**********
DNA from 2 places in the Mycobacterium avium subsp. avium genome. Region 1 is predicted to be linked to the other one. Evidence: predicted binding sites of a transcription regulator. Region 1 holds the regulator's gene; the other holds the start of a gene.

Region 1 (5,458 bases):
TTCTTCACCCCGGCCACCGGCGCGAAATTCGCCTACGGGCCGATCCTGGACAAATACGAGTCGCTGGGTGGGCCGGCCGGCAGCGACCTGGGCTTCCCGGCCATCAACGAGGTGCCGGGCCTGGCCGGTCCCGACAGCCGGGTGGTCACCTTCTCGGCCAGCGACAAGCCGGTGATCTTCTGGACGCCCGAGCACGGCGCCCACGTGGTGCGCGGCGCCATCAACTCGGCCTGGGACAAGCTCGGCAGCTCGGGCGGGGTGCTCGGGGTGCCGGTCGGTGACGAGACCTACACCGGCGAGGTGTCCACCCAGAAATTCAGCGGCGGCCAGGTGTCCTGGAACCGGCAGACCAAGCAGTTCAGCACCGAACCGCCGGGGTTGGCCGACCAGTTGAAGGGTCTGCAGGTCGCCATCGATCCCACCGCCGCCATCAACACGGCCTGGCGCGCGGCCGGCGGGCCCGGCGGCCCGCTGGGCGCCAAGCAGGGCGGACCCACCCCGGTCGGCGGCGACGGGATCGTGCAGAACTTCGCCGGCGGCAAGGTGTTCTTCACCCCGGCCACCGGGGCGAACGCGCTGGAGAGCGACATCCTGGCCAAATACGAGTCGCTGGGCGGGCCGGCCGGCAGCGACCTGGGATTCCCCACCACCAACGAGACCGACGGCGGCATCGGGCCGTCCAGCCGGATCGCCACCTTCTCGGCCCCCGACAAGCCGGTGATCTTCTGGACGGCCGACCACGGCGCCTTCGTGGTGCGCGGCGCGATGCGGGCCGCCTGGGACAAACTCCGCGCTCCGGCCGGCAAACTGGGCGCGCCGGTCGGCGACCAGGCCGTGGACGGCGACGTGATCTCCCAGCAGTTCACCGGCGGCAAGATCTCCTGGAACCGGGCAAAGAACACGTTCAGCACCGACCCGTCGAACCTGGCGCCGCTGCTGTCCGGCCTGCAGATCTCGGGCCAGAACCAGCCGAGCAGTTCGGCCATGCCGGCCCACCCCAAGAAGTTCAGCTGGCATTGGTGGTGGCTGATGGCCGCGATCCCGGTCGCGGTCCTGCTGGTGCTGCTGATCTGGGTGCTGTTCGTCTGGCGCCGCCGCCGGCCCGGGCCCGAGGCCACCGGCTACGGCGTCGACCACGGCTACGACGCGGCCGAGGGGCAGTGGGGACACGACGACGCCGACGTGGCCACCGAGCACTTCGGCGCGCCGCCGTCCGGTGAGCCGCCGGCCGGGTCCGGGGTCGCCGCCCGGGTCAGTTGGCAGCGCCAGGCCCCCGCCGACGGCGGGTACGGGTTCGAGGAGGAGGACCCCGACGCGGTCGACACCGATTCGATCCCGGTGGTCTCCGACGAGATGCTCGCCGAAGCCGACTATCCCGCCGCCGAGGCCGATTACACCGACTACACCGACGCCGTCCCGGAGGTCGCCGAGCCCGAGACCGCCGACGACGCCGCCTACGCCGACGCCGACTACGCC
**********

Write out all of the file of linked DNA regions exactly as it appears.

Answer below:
DNA from 2 places in the Mycobacterium avium subsp. avium genome. Region 1 is predicted to be linked to the other one. Evidence: predicted binding sites of a transcription regulator. Region 1 holds the regulator's gene; the other holds the start of a gene.

Region 1 (5,458 bases):
TTCTTCACCCCGGCCACCGGCGCGAAATTCGCCTACGGGCCGATCCTGGACAAATACGAGTCGCTGGGTGGGCCGGCCGGCAGCGACCTGGGCTTCCCGGCCATCAACGAGGTGCCGGGCCTGGCCGGTCCCGACAGCCGGGTGGTCACCTTCTCGGCCAGCGACAAGCCGGTGATCTTCTGGACGCCCGAGCACGGCGCCCACGTGGTGCGCGGCGCCATCAACTCGGCCTGGGACAAGCTCGGCAGCTCGGGCGGGGTGCTCGGGGTGCCGGTCGGTGACGAGACCTACACCGGCGAGGTGTCCACCCAGAAATTCAGCGGCGGCCAGGTGTCCTGGAACCGGCAGACCAAGCAGTTCAGCACCGAACCGCCGGGGTTGGCCGACCAGTTGAAGGGTCTGCAGGTCGCCATCGATCCCACCGCCGCCATCAACACGGCCTGGCGCGCGGCCGGCGGGCCCGGCGGCCCGCTGGGCGCCAAGCAGGGCGGACCCACCCCGGTCGGCGGCGACGGGATCGTGCAGAACTTCGCCGGCGGCAAGGTGTTCTTCACCCCGGCCACCGGGGCGAACGCGCTGGAGAGCGACATCCTGGCCAAATACGAGTCGCTGGGCGGGCCGGCCGGCAGCGACCTGGGATTCCCCACCACCAACGAGACCGACGGCGGCATCGGGCCGTCCAGCCGGATCGCCACCTTCTCGGCCCCCGACAAGCCGGTGATCTTCTGGACGGCCGACCACGGCGCCTTCGTGGTGCGCGGCGCGATGCGGGCCGCCTGGGACAAACTCCGCGCTCCGGCCGGCAAACTGGGCGCGCCGGTCGGCGACCAGGCCGTGGACGGCGACGTGATCTCCCAGCAGTTCACCGGCGGCAAGATCTCCTGGAACCGGGCAAAGAACACGTTCAGCACCGACCCGTCGAACCTGGCGCCGCTGCTGTCCGGCCTGCAGATCTCGGGCCAGAACCAGCCGAGCAGTTCGGCCATGCCGGCCCACCCCAAGAAGTTCAGCTGGCATTGGTGGTGGCTGATGGCCGCGATCCCGGTCGCGGTCCTGCTGGTGCTGCTGATCTGGGTGCTGTTCGTCTGGCGCCGCCGCCGGCCCGGGCCCGAGGCCACCGGCTACGGCGTCGACCACGGCTACGACGCGGCCGAGGGGCAGTGGGGACACGACGACGCCGACGTGGCCACCGAGCACTTCGGCGCGCCGCCGTCCGGTGAGCCGCCGGCCGGGTCCGGGGTCGCCGCCCGGGTCAGTTGGCAGCGCCAGGCCCCCGCCGACGGCGGGTACGGGTTCGAGGAGGAGGACCCCGACGCGGTCGACACCGATTCGATCCCGGTGGTCTCCGACGAGATGCTCGCCGAAGCCGACTATCCCGCCGCCGAGGCCGATTACACCGACTACACCGACGCCGTCCCGGAGGTCGCCGAGCCCGAGACCGCCGACGACGCCGCCTACGCCGACGCCGACTACGCC